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TRENTON – Senator Raymond J. Lesniak, D-Union, the prime sponsor of legislation legalizing sports wagering in New Jersey, today applauded the news that a coalition of professional and college sports organizations had filed suit in federal court to overturn New Jersey’s new sports better law on the grounds that it violates the federal “Professional and Amateur Sports Protection Act.”
“Let the games begin,” said Senator Lesniak, D-Union. “From the start, we wanted our day in court to prove that the federal ban on sports wagering is unconstitutional. By moving forward with a law to legalize sports wagering in New Jersey – a law that was approved overwhelmingly by the voting public of New Jersey – we drew a line in the sand and dared the sports organizations to cross it. Their lawsuit today means they’ve played right into our hands, and now they have the burden of defending the constitutionality of an unfair sports wagering ban which gives four states in the country – and off-shore betting operators and organized crime – a monopoly to the detriment of everybody else.
As Gov. Chris Christie's heads to New Hampshire tomorrow, a conservative group wants to welcome him with a television commercial critical of his record on judicial nominations.Read More >
With looming deadline on bail reform, Christie calls Legislature into special session TRENTON - Gov. Chris Christie is calling the legislature into special session Thursday to address recent bail reform legislation before a looming deadline next week, according to a letter from the governor’s office today. (Brush/PolitickerNJ)...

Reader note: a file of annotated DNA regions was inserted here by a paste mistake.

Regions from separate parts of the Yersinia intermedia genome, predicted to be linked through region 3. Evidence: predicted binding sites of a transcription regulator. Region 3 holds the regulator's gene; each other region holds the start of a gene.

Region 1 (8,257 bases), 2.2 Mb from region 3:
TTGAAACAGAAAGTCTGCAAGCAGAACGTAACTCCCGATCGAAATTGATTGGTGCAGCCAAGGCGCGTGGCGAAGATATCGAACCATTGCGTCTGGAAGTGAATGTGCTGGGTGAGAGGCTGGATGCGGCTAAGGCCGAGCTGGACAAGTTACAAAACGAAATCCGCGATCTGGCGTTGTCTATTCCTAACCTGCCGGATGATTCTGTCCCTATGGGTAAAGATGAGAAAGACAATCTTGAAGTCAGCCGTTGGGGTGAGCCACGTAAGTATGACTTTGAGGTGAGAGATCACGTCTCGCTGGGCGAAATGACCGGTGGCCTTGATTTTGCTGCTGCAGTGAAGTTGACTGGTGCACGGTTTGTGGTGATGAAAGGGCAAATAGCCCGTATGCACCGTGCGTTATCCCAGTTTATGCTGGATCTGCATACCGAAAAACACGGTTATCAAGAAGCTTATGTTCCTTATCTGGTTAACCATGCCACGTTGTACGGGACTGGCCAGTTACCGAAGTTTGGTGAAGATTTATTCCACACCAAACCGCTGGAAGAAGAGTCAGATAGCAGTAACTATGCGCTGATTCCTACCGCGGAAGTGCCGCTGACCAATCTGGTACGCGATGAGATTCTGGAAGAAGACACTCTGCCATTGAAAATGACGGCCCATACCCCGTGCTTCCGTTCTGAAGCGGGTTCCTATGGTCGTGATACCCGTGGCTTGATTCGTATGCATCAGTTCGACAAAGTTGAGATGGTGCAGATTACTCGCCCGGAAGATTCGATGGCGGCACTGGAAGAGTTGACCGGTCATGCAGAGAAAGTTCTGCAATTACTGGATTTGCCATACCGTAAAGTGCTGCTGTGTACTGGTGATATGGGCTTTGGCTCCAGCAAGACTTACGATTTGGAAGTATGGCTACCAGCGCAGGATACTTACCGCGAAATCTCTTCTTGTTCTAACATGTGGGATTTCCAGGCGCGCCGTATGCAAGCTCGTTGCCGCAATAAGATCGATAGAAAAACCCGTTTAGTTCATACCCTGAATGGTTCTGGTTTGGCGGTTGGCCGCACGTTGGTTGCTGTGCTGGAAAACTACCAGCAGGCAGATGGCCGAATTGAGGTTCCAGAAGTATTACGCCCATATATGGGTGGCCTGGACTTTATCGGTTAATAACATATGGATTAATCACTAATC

By Linda Stender At his most recent town hall, Gov. Chris Christie accused his predecessors of "monkeying with the math" when it comes to their handling of our state's economy. But as the old saying goes, when the governor points a finger, he... Read More >
"Assembly Speaker Vincent Prieto, a Hudson County Democrat, is balking. He claimed Tuesday that members of his caucus are divided over the measure and that his house is in no real rush – besides, even if enacted this year, the reforms would not take effect until 2017, he said. And with the growing belief that Christie could skip town to run for president, some Democrats are not eager to give him another talking point for his résumé. Christie’s plans to stump for Republican candidates in New Hampshire later Thursday only fuel that suspicion." - columnist Charles Stile- The Bergen Record
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